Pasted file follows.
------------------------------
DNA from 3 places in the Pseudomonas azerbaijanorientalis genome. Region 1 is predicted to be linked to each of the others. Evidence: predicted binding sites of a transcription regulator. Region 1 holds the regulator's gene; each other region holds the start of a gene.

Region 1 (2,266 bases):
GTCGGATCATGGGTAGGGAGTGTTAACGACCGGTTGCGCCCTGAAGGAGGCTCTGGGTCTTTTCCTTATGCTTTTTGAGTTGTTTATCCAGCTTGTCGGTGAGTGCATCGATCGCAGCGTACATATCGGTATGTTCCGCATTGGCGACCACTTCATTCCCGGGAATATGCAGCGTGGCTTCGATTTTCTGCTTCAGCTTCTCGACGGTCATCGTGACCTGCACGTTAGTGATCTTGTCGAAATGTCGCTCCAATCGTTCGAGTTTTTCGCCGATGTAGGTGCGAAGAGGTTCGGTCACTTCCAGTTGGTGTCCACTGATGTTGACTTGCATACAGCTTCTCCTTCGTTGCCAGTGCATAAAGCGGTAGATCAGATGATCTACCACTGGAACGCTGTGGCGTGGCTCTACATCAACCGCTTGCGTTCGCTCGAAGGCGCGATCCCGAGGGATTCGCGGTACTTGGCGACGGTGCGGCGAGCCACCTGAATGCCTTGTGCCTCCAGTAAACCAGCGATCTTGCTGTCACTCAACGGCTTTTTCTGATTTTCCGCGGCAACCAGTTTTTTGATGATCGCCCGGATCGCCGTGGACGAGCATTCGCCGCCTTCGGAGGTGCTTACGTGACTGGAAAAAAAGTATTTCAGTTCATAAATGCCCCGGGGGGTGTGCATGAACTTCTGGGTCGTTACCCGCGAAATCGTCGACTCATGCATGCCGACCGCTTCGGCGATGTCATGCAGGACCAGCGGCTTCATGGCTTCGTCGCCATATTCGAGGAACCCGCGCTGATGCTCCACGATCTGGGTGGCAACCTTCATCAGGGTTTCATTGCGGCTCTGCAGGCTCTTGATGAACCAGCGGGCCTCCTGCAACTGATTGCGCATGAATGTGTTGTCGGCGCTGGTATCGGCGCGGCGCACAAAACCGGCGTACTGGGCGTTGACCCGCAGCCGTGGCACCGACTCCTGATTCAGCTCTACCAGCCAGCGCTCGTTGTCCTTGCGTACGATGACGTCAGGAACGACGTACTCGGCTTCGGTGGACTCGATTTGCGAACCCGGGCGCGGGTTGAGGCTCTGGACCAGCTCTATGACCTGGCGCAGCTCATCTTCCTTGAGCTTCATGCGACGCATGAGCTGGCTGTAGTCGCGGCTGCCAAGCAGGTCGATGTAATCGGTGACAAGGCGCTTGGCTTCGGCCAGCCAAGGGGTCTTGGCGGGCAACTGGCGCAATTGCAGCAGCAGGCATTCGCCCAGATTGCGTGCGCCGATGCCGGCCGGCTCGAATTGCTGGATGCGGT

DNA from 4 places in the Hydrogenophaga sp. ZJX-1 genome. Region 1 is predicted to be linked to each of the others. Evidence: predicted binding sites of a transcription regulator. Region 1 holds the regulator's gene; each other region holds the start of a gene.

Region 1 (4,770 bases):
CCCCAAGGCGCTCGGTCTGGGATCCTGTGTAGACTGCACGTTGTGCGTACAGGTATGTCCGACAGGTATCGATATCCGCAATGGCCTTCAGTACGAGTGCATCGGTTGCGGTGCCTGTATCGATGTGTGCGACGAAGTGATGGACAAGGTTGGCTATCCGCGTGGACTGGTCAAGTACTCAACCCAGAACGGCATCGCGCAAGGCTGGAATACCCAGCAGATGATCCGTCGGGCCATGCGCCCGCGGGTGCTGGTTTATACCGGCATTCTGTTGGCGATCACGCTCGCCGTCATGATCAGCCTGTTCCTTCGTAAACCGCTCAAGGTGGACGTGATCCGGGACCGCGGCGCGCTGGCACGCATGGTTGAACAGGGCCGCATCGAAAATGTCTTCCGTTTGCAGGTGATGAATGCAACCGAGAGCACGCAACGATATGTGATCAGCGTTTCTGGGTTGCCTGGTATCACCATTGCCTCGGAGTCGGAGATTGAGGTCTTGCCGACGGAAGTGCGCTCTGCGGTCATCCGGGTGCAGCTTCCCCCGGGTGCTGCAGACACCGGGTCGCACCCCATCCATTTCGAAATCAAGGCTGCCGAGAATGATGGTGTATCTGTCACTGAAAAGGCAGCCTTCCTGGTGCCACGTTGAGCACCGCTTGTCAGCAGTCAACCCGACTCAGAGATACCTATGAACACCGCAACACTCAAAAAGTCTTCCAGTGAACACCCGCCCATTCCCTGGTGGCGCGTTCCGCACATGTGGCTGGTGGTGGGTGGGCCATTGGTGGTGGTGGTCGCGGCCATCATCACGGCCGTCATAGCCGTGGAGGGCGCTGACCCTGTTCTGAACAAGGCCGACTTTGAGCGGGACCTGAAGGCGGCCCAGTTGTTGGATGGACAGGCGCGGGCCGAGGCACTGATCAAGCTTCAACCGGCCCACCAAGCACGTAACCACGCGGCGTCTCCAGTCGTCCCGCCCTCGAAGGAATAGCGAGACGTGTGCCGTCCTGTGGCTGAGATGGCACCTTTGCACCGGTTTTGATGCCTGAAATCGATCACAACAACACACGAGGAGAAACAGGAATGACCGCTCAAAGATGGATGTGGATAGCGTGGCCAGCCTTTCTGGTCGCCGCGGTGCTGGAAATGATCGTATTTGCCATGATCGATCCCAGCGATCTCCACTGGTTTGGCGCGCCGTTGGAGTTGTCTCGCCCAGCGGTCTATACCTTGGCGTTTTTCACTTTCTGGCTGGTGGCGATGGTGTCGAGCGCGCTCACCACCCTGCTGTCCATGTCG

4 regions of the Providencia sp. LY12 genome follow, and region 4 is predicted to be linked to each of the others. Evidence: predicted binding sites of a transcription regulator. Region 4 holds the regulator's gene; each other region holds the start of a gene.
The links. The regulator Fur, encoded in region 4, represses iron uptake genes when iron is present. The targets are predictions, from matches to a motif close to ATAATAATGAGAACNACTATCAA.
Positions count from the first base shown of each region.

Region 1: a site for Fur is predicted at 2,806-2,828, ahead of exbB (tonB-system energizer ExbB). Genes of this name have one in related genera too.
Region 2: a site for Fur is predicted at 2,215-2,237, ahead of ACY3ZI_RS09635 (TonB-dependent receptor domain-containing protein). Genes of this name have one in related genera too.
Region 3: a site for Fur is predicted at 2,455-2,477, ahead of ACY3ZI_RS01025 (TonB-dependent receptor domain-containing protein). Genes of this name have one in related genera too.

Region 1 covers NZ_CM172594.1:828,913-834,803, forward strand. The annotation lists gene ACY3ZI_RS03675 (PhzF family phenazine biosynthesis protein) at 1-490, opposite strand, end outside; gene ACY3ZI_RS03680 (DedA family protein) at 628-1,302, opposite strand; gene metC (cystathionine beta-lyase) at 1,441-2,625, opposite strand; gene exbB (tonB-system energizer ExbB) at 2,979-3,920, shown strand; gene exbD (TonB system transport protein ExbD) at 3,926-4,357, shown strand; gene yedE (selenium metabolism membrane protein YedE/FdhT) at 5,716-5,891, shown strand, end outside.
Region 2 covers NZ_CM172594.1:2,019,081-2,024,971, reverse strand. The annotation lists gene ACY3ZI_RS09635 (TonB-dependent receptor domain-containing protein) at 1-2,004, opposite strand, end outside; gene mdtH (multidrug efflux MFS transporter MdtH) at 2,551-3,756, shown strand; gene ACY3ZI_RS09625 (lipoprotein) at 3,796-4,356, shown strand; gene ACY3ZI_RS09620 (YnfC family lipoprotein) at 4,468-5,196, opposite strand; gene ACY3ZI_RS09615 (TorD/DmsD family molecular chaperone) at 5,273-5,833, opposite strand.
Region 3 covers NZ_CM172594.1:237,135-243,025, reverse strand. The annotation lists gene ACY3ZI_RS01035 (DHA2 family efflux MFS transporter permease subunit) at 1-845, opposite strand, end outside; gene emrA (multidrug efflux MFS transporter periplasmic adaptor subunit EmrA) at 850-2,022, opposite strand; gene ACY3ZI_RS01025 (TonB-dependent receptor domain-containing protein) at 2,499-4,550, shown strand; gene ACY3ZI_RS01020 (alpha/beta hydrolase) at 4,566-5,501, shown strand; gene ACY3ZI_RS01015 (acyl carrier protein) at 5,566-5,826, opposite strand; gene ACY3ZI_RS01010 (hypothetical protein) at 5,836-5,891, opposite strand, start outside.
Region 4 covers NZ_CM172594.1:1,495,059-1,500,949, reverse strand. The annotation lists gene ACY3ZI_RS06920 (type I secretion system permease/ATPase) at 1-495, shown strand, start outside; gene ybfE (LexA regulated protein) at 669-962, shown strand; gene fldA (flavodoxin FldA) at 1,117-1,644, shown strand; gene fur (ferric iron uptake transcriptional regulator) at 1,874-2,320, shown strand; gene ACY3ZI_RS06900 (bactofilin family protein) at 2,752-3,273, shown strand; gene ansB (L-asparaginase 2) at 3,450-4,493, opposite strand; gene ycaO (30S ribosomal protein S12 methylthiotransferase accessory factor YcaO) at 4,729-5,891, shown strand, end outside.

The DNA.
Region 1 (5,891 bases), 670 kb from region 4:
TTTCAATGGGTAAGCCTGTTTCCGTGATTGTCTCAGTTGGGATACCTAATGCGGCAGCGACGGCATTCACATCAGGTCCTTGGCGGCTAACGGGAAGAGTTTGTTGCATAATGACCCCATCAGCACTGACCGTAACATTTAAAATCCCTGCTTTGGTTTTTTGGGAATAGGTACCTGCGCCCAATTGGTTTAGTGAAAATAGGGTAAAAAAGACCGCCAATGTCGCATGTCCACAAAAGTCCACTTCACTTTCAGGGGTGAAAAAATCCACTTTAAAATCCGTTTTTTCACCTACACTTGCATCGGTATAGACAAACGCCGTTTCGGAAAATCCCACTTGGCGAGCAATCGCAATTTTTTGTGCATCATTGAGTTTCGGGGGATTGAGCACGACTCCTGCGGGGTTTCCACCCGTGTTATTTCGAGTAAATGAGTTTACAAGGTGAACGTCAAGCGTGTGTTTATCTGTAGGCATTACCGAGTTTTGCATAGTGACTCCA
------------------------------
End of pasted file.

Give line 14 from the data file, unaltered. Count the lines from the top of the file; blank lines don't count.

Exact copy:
Region 2 covers NZ_CM172594.1:2,019,081-2,024,971, reverse strand. The annotation lists gene ACY3ZI_RS09635 (TonB-dependent receptor domain-containing protein) at 1-2,004, opposite strand, end outside; gene mdtH (multidrug efflux MFS transporter MdtH) at 2,551-3,756, shown strand; gene ACY3ZI_RS09625 (lipoprotein) at 3,796-4,356, shown strand; gene ACY3ZI_RS09620 (YnfC family lipoprotein) at 4,468-5,196, opposite strand; gene ACY3ZI_RS09615 (TorD/DmsD family molecular chaperone) at 5,273-5,833, opposite strand.